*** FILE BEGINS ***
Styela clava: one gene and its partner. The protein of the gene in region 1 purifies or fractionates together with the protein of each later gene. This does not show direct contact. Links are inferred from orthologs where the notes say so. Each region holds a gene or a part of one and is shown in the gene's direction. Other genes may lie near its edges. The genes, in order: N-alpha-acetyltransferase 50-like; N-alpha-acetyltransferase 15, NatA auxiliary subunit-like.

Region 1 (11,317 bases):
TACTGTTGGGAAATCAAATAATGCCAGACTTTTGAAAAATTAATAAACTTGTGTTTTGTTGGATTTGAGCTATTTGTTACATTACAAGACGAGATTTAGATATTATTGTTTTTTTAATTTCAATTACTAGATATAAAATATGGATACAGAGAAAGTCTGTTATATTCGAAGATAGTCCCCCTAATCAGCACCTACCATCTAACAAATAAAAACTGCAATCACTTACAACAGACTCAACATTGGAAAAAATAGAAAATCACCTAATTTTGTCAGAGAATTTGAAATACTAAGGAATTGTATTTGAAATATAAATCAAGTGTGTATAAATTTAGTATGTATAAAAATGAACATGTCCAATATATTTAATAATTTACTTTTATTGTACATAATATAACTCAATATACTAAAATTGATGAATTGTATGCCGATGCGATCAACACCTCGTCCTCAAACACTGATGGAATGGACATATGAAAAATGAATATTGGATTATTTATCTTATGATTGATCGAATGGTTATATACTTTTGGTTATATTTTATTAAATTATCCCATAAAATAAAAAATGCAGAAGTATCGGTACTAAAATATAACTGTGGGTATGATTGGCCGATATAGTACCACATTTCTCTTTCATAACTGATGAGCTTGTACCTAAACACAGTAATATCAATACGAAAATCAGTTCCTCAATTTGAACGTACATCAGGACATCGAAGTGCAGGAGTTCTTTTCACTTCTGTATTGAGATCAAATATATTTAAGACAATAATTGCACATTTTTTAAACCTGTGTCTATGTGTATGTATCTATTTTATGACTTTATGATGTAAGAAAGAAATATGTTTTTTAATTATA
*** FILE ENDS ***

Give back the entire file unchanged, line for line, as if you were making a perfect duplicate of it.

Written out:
Styela clava: one gene and its partner. The protein of the gene in region 1 purifies or fractionates together with the protein of each later gene. This does not show direct contact. Links are inferred from orthologs where the notes say so. Each region holds a gene or a part of one and is shown in the gene's direction. Other genes may lie near its edges. The genes, in order: N-alpha-acetyltransferase 50-like; N-alpha-acetyltransferase 15, NatA auxiliary subunit-like.

Region 1 (11,317 bases):
TACTGTTGGGAAATCAAATAATGCCAGACTTTTGAAAAATTAATAAACTTGTGTTTTGTTGGATTTGAGCTATTTGTTACATTACAAGACGAGATTTAGATATTATTGTTTTTTTAATTTCAATTACTAGATATAAAATATGGATACAGAGAAAGTCTGTTATATTCGAAGATAGTCCCCCTAATCAGCACCTACCATCTAACAAATAAAAACTGCAATCACTTACAACAGACTCAACATTGGAAAAAATAGAAAATCACCTAATTTTGTCAGAGAATTTGAAATACTAAGGAATTGTATTTGAAATATAAATCAAGTGTGTATAAATTTAGTATGTATAAAAATGAACATGTCCAATATATTTAATAATTTACTTTTATTGTACATAATATAACTCAATATACTAAAATTGATGAATTGTATGCCGATGCGATCAACACCTCGTCCTCAAACACTGATGGAATGGACATATGAAAAATGAATATTGGATTATTTATCTTATGATTGATCGAATGGTTATATACTTTTGGTTATATTTTATTAAATTATCCCATAAAATAAAAAATGCAGAAGTATCGGTACTAAAATATAACTGTGGGTATGATTGGCCGATATAGTACCACATTTCTCTTTCATAACTGATGAGCTTGTACCTAAACACAGTAATATCAATACGAAAATCAGTTCCTCAATTTGAACGTACATCAGGACATCGAAGTGCAGGAGTTCTTTTCACTTCTGTATTGAGATCAAATATATTTAAGACAATAATTGCACATTTTTTAAACCTGTGTCTATGTGTATGTATCTATTTTATGACTTTATGATGTAAGAAAGAAATATGTTTTTTAATTATA